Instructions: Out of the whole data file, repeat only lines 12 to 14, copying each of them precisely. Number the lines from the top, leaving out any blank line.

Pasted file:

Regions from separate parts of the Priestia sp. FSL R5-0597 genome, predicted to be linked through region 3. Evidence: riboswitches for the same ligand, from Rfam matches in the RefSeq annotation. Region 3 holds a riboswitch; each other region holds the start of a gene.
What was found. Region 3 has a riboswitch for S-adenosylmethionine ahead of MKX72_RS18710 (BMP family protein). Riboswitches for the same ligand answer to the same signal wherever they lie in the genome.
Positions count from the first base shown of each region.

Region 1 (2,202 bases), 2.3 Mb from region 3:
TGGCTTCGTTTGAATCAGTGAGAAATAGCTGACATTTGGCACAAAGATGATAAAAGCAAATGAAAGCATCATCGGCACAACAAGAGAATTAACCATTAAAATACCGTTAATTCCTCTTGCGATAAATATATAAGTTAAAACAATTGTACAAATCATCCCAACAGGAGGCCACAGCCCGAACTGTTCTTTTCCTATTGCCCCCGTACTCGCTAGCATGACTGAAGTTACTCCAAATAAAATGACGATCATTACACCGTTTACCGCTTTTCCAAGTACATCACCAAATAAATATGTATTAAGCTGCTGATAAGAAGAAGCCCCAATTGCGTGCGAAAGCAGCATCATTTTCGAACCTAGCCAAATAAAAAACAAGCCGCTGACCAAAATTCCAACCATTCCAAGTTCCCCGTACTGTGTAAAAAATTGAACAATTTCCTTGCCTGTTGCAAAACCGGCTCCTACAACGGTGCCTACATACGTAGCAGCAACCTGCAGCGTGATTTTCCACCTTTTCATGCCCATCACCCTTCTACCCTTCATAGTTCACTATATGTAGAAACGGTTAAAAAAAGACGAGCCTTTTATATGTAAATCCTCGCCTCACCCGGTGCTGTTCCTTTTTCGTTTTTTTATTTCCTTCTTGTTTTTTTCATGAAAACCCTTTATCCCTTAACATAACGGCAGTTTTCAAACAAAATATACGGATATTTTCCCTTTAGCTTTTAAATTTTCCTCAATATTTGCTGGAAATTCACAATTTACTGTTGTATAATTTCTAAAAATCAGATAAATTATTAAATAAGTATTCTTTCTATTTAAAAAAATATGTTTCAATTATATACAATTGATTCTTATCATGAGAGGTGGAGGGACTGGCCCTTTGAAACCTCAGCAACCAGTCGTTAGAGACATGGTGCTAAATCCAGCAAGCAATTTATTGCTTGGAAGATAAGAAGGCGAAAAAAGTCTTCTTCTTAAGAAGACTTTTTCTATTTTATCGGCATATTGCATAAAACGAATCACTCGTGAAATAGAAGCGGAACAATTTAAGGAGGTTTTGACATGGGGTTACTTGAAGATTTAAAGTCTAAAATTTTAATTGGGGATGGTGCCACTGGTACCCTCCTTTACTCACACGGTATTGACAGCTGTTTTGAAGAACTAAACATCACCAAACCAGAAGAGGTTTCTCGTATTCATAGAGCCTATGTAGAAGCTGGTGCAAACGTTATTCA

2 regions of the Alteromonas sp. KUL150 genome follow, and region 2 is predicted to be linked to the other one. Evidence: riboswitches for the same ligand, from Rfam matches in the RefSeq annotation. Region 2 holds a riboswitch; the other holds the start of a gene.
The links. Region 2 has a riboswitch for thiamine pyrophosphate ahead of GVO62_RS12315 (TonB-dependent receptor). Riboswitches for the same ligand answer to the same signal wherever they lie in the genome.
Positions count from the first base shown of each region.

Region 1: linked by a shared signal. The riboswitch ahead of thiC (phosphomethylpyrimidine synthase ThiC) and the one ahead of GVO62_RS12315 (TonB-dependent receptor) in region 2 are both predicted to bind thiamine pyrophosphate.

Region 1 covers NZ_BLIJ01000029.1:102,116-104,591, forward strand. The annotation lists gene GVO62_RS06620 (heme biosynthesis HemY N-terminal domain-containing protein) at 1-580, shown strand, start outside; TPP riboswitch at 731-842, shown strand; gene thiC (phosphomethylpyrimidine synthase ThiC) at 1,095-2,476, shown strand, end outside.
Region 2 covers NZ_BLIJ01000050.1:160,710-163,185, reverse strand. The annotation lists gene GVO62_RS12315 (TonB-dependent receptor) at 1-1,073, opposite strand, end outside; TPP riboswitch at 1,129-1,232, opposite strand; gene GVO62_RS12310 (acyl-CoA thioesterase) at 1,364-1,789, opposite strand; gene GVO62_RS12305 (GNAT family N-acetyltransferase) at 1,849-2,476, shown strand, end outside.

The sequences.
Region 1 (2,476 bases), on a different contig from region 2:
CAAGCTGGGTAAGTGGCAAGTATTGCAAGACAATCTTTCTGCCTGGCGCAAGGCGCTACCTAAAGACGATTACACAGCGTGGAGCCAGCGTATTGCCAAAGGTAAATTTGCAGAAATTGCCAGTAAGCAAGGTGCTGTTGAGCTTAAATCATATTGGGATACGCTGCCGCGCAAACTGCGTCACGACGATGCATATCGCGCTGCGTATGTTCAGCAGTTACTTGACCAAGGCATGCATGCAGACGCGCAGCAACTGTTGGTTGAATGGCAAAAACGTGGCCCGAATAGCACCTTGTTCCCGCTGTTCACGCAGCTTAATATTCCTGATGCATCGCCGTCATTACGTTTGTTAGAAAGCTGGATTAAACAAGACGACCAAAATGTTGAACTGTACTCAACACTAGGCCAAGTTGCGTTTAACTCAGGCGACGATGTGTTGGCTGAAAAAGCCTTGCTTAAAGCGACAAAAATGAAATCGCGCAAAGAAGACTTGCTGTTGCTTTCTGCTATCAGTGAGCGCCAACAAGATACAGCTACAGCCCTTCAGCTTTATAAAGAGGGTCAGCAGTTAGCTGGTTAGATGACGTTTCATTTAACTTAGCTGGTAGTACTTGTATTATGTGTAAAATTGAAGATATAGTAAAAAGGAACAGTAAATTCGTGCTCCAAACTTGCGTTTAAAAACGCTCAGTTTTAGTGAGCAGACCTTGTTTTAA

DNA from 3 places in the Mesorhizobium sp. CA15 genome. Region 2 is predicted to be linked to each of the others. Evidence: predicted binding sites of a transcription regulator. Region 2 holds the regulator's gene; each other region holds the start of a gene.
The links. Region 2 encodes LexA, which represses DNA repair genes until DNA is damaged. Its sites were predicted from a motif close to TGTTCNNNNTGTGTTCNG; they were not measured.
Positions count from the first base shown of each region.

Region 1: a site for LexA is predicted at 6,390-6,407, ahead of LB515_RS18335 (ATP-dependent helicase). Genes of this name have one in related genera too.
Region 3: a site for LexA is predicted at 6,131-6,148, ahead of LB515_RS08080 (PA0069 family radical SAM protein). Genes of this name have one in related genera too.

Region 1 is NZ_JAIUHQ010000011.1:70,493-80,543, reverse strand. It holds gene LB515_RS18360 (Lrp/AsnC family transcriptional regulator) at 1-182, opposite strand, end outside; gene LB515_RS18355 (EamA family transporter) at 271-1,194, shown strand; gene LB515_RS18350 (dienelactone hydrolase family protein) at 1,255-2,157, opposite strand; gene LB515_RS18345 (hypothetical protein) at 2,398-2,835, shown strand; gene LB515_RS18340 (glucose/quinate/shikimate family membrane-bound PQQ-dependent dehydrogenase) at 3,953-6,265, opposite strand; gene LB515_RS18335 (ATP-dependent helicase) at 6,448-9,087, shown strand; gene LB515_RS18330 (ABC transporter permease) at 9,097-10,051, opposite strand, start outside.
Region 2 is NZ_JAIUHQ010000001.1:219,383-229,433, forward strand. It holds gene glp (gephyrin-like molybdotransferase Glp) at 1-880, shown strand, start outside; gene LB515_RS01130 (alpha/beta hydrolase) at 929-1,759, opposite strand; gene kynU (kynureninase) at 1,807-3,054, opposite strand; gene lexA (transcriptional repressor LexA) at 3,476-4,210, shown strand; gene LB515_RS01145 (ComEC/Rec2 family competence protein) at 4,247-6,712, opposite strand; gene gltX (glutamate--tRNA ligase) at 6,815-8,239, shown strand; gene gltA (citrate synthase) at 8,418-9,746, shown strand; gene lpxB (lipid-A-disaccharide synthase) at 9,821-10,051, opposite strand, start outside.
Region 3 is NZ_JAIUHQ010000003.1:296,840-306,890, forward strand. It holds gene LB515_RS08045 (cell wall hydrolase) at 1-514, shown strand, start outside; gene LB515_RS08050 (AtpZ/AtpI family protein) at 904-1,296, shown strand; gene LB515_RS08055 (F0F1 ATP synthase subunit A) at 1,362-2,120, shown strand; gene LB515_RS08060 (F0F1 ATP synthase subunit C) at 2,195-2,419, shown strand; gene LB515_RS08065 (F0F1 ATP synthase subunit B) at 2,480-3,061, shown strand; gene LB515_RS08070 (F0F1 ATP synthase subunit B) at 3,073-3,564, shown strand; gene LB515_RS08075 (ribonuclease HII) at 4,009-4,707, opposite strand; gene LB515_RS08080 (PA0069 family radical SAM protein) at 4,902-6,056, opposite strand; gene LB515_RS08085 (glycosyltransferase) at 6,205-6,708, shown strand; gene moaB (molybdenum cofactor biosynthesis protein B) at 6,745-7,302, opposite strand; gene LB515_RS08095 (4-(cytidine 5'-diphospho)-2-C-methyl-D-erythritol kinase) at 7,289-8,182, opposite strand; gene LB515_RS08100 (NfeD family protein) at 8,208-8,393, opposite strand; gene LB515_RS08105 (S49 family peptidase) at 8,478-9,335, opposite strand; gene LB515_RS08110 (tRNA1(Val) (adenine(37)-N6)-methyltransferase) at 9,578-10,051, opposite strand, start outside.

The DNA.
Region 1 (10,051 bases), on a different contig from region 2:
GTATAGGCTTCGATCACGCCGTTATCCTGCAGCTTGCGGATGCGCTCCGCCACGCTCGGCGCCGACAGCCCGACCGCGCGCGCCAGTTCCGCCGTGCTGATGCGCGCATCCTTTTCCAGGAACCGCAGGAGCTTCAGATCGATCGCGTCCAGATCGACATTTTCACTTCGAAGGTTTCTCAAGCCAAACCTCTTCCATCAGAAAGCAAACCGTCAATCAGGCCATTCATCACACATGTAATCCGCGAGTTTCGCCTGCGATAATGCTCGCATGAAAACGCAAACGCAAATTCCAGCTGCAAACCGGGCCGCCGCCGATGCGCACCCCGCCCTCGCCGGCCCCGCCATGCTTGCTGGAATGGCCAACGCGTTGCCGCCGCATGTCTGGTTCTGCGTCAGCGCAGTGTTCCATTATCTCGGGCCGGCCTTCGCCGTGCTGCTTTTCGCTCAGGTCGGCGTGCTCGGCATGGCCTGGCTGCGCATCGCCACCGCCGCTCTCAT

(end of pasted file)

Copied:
The sequences.
Region 1 (2,476 bases), on a different contig from region 2:
CAAGCTGGGTAAGTGGCAAGTATTGCAAGACAATCTTTCTGCCTGGCGCAAGGCGCTACCTAAAGACGATTACACAGCGTGGAGCCAGCGTATTGCCAAAGGTAAATTTGCAGAAATTGCCAGTAAGCAAGGTGCTGTTGAGCTTAAATCATATTGGGATACGCTGCCGCGCAAACTGCGTCACGACGATGCATATCGCGCTGCGTATGTTCAGCAGTTACTTGACCAAGGCATGCATGCAGACGCGCAGCAACTGTTGGTTGAATGGCAAAAACGTGGCCCGAATAGCACCTTGTTCCCGCTGTTCACGCAGCTTAATATTCCTGATGCATCGCCGTCATTACGTTTGTTAGAAAGCTGGATTAAACAAGACGACCAAAATGTTGAACTGTACTCAACACTAGGCCAAGTTGCGTTTAACTCAGGCGACGATGTGTTGGCTGAAAAAGCCTTGCTTAAAGCGACAAAAATGAAATCGCGCAAAGAAGACTTGCTGTTGCTTTCTGCTATCAGTGAGCGCCAACAAGATACAGCTACAGCCCTTCAGCTTTATAAAGAGGGTCAGCAGTTAGCTGGTTAGATGACGTTTCATTTAACTTAGCTGGTAGTACTTGTATTATGTGTAAAATTGAAGATATAGTAAAAAGGAACAGTAAATTCGTGCTCCAAACTTGCGTTTAAAAACGCTCAGTTTTAGTGAGCAGACCTTGTTTTAA